Maintenance of air-conditioning vital to prevent Legionnaire’s disease

Well it looks like summer is finally here and with July promising to be a heat wave, air-conditioning across the country will start to be used that probably hasn't been used in a long time. Care facilities, nursing homes, business offices and other places where people gather will soon be reaching for their air con’s “on” switch. So now is the time to pay attention to air-conditioning systems or units. A few facilities may have already done so, but most probably haven’t. This overhaul and cleaning is essential to help prevent the spreading and contraction of Legionnaires’ disease.

On the whole, Legionnaire’s disease is thought of as being ‘rare’ but in actual fact there were 235 cases in 2011 of Legionnaires’ disease in England and Wales according to figures published by The disease affects one or two people in a facility at a time and usually these cases get overlooked and never logged officially. However, Legionnaires’ is still a serious disease with devastating consequences should an outbreak occur.

Legionnaires’ is a bacterium known as Legionella pneumophila. The disease and the bacterium were discovered following an outbreak at an American Legion convention in Philadelphia in 1976, hence the name. Water droplets in the form of an aerosol somehow managed to contaminate the hotel's air conditioning system allowing the bacteria to come into contact with the convention guests.

It is important to note that the disease cannot be passed from person to person and it is a type of pneumonia which usually affects the middle-aged and elderly more severely. As the pneumonia develops there may be chest pain, shortness of breath, abdominal pain, vomiting with accompanying diarrhoea and hallucinations. Therefore it is more important that care and nursing homes get their air conditioning checked, cleaned and maintained sooner rather than later.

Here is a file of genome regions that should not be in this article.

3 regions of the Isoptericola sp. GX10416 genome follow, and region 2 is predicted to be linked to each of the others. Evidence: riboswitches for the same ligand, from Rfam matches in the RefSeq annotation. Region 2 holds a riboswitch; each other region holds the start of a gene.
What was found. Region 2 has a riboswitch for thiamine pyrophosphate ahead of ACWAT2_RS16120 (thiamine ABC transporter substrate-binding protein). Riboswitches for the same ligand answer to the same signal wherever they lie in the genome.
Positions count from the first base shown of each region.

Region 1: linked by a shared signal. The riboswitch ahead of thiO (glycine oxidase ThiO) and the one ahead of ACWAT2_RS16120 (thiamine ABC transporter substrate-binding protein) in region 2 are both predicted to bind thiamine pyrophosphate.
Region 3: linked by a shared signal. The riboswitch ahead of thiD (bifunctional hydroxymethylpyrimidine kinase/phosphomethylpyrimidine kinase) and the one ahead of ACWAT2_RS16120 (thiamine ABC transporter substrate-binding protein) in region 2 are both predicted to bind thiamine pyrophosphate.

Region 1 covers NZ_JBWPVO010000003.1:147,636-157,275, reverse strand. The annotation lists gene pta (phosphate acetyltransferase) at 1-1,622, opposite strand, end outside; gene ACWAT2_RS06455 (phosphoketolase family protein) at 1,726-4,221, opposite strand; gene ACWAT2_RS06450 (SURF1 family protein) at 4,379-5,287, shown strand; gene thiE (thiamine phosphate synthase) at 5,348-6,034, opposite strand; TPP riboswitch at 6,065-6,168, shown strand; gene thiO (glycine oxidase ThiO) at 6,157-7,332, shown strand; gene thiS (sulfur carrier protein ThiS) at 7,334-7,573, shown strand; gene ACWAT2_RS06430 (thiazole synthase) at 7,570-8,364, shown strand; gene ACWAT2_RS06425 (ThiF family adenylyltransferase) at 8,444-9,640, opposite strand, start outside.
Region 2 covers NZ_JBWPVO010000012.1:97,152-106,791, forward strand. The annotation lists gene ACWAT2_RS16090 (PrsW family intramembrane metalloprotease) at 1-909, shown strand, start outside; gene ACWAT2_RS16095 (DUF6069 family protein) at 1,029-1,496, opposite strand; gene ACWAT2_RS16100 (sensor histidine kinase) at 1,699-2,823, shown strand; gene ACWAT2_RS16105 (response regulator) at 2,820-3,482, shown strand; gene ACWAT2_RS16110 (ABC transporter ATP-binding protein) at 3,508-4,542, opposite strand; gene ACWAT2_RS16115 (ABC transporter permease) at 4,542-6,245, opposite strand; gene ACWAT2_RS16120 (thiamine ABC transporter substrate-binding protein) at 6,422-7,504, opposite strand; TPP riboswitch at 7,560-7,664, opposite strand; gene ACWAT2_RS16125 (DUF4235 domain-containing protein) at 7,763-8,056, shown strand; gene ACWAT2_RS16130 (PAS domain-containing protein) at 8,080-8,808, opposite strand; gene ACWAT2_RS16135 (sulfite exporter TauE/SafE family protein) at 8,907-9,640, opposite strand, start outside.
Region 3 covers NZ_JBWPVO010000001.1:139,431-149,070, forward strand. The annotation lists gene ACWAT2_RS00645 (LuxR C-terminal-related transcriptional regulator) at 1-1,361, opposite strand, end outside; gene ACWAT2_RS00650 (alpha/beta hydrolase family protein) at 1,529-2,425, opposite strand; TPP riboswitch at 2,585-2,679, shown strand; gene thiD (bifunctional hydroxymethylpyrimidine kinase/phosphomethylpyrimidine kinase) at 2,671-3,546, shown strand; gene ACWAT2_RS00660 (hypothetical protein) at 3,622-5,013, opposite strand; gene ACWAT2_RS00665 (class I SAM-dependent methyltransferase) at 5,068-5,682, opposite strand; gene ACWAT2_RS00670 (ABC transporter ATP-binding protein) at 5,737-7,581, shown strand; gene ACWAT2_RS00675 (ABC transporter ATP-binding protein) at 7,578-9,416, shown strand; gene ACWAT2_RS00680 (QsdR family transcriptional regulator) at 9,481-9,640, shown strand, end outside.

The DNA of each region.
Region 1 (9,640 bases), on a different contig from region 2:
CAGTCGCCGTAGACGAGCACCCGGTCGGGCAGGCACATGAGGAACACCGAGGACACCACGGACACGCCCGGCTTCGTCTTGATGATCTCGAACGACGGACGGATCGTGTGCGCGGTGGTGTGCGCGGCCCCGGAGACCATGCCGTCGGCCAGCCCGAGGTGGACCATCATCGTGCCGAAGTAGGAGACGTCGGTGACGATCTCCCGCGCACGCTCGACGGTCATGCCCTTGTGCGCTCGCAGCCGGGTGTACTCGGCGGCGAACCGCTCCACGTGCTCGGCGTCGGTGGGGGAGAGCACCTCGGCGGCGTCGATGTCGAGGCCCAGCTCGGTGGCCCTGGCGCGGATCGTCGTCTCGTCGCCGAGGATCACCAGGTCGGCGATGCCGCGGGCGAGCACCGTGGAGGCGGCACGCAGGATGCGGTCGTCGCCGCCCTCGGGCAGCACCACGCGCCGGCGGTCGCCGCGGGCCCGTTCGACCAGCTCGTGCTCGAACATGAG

Legionnaires’ exists widely throughout natural water systems such as rivers and ponds, but it’s the rise in temperature that’s critical to its growth, and it is in warm or hot water of artificial water systems that it can really thrive. In such conditions it forms into a biofilm, or layer, of living bacteria over artificial structures and surfaces. Cooling systems like air-conditioning are probably the most common cause of distributing the disease. Droplets of water containing the bacteria are spread over a wide area, quickly and easily filling a room with the disease which is inadvertently inhaled by its occupants.

The most annoying thing about the disease is that it’s preventable. The risk of catching Legionnaires' can be reduced with appropriate maintenance and cleaning of possible sources, such as air conditioning systems. So take the time and effort now to ensure the care home and nursing environment remain as disease free as possible.

Press release distributed by Pressat on behalf of Great Supplies, on Monday 8 July, 2013. For more information subscribe and follow

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Maintenance of air-conditioning vital to prevent Legionnaire’s disease